SoFi will no longer lean upon FICO as a means of powering its lending decisions.
SoFi – the preeminent student lending platform which recently crossed the $6bn mark in cumulative lending – has completely stripped FICO data out of its student loan refinancing, mortgage and personal loan offerings. The platform had been running a pilot non-FICO lending scheme since the fall of 2015, today announcing that the pilot operation will now become the norm. The platform will henceforth focus its credit analyses on three core criteria: employment history, track record of meeting financial obligations, and monthly cash flow minus expenses.
SoFi has not been bashful in outlining the causes of the divorce – calling the FICO model “flawed and outdated”. For SoFi, FICO is merely a reflection of past behaviour, rather than an indicator of future creditworthiness. The online lending space is famed for its innovative approach to credit. Evidence comes in the form of the recent collaboration between JPMorgan Chase and OnDeck, through which the former will leverage OnDeck’s technology-enabled credit scoring capabilities in order to more effectively lend to its vast swathes of small business customers.
FICO is the dominant Credit Reference Agency (CRA) in the States – one so pervasive that lending platforms often use FICO scores as a means of describing their target borrower niche (i.e. FICO 660 to 700). Few of the US’ online lenders are wholly reliant upon FICO data, but SoFi believes itself the first major US platform to become an entirely “FICO-Free Zone”.
CEO and Co-Founder Mike Cagney weighed in:
"Our approach to underwriting is based on transparency and balancing the needs of our members and investors, and we found that the FICO score was anything but transparent. So we threw it out. We're proud to be the only major lender that does not use the score for any lending. Instead of relying on a three digit number to tell us who's qualified, we look for applicants who have historically paid their bills on time and make more money than they spend. It's that simple."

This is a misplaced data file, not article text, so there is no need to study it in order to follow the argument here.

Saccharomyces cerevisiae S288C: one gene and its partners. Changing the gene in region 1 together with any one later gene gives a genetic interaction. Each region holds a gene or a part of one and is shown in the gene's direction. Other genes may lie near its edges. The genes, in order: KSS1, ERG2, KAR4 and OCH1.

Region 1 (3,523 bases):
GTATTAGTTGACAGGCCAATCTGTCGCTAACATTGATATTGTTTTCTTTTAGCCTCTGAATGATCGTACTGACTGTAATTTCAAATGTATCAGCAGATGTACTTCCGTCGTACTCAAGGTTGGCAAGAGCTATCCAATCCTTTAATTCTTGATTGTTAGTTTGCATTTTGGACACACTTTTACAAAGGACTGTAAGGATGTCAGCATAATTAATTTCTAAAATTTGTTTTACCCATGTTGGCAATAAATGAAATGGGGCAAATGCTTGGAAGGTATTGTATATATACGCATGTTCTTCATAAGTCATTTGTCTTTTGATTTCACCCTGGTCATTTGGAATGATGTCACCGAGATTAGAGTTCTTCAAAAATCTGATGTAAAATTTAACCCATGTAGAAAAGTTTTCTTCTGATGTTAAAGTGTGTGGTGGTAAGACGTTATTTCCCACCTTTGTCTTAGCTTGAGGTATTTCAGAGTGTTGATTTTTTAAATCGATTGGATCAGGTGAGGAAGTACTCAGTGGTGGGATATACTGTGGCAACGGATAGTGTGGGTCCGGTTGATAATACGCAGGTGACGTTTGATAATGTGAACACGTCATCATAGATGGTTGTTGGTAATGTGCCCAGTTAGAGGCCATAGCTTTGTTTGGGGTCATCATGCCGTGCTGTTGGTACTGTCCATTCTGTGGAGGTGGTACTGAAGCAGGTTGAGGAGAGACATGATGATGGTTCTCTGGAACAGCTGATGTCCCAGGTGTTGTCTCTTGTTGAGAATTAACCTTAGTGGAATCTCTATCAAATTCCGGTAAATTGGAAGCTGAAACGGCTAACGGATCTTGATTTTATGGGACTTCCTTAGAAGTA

Does this high profile departure spell trouble for CRAs? A recent survey – commissioned by Bankrate and compiled by Princeton Survey Research Associates International – revealed that 63% of Millennials (18-29 year olds) do not own a credit card. Clearly this renders the FICO score a less relevant tool for assessing the creditworthiness of young people. Dan Macklin, another of SoFi’s co-founders, described a fundamental disconnect between the service offered by the likes of FICO and the needs of the new wave of cutting edge online lenders:
"Credit scores don't provide an accurate picture for financially responsible professionals with a strong employment history and monthly free cash flow. These scores tend to be inaccurate, hard to dispute and even harder to pin down, with the onus falling to consumers to monitor multiple databases. We're more interested in a comprehensive and forward-looking approach to assessing an applicant's financial wellness."